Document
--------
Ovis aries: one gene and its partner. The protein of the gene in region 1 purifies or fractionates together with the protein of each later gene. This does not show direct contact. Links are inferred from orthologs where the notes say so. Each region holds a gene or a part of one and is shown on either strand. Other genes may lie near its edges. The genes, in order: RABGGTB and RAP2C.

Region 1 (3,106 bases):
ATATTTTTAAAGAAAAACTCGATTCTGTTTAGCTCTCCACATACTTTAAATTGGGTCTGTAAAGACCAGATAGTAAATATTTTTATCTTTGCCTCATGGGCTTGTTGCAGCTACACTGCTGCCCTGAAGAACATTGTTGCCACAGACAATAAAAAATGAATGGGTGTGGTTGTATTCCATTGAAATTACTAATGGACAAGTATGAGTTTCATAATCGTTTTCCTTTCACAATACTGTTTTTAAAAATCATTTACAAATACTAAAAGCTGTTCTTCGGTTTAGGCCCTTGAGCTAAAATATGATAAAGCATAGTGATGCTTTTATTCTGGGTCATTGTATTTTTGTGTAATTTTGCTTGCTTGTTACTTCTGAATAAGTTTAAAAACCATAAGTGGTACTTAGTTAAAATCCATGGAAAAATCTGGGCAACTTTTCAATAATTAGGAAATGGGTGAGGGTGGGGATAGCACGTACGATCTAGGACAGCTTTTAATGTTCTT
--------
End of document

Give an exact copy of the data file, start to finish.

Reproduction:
Ovis aries: one gene and its partner. The protein of the gene in region 1 purifies or fractionates together with the protein of each later gene. This does not show direct contact. Links are inferred from orthologs where the notes say so. Each region holds a gene or a part of one and is shown on either strand. Other genes may lie near its edges. The genes, in order: RABGGTB and RAP2C.

Region 1 (3,106 bases):
ATATTTTTAAAGAAAAACTCGATTCTGTTTAGCTCTCCACATACTTTAAATTGGGTCTGTAAAGACCAGATAGTAAATATTTTTATCTTTGCCTCATGGGCTTGTTGCAGCTACACTGCTGCCCTGAAGAACATTGTTGCCACAGACAATAAAAAATGAATGGGTGTGGTTGTATTCCATTGAAATTACTAATGGACAAGTATGAGTTTCATAATCGTTTTCCTTTCACAATACTGTTTTTAAAAATCATTTACAAATACTAAAAGCTGTTCTTCGGTTTAGGCCCTTGAGCTAAAATATGATAAAGCATAGTGATGCTTTTATTCTGGGTCATTGTATTTTTGTGTAATTTTGCTTGCTTGTTACTTCTGAATAAGTTTAAAAACCATAAGTGGTACTTAGTTAAAATCCATGGAAAAATCTGGGCAACTTTTCAATAATTAGGAAATGGGTGAGGGTGGGGATAGCACGTACGATCTAGGACAGCTTTTAATGTTCTT